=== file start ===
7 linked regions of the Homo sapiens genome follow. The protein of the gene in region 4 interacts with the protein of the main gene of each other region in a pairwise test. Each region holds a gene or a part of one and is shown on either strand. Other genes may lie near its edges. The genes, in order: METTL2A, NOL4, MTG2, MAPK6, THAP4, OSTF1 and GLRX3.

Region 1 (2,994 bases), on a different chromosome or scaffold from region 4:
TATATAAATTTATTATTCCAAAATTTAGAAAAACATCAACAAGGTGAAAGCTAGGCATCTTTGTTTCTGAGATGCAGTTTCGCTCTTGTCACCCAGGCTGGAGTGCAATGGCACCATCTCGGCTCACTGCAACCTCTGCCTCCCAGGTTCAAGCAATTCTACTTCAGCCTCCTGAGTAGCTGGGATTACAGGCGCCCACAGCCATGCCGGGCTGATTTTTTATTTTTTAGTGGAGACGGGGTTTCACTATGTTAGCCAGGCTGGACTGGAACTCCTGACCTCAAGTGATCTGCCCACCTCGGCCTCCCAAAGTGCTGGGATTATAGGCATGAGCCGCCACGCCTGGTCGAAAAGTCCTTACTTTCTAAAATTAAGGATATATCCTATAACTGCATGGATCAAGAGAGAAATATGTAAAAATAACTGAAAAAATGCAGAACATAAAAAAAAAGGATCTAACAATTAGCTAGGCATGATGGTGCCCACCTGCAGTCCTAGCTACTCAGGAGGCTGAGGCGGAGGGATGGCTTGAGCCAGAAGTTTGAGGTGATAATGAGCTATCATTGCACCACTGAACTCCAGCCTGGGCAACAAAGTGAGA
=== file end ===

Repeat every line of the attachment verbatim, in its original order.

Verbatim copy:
7 linked regions of the Homo sapiens genome follow. The protein of the gene in region 4 interacts with the protein of the main gene of each other region in a pairwise test. Each region holds a gene or a part of one and is shown on either strand. Other genes may lie near its edges. The genes, in order: METTL2A, NOL4, MTG2, MAPK6, THAP4, OSTF1 and GLRX3.

Region 1 (2,994 bases), on a different chromosome or scaffold from region 4:
TATATAAATTTATTATTCCAAAATTTAGAAAAACATCAACAAGGTGAAAGCTAGGCATCTTTGTTTCTGAGATGCAGTTTCGCTCTTGTCACCCAGGCTGGAGTGCAATGGCACCATCTCGGCTCACTGCAACCTCTGCCTCCCAGGTTCAAGCAATTCTACTTCAGCCTCCTGAGTAGCTGGGATTACAGGCGCCCACAGCCATGCCGGGCTGATTTTTTATTTTTTAGTGGAGACGGGGTTTCACTATGTTAGCCAGGCTGGACTGGAACTCCTGACCTCAAGTGATCTGCCCACCTCGGCCTCCCAAAGTGCTGGGATTATAGGCATGAGCCGCCACGCCTGGTCGAAAAGTCCTTACTTTCTAAAATTAAGGATATATCCTATAACTGCATGGATCAAGAGAGAAATATGTAAAAATAACTGAAAAAATGCAGAACATAAAAAAAAAGGATCTAACAATTAGCTAGGCATGATGGTGCCCACCTGCAGTCCTAGCTACTCAGGAGGCTGAGGCGGAGGGATGGCTTGAGCCAGAAGTTTGAGGTGATAATGAGCTATCATTGCACCACTGAACTCCAGCCTGGGCAACAAAGTGAGA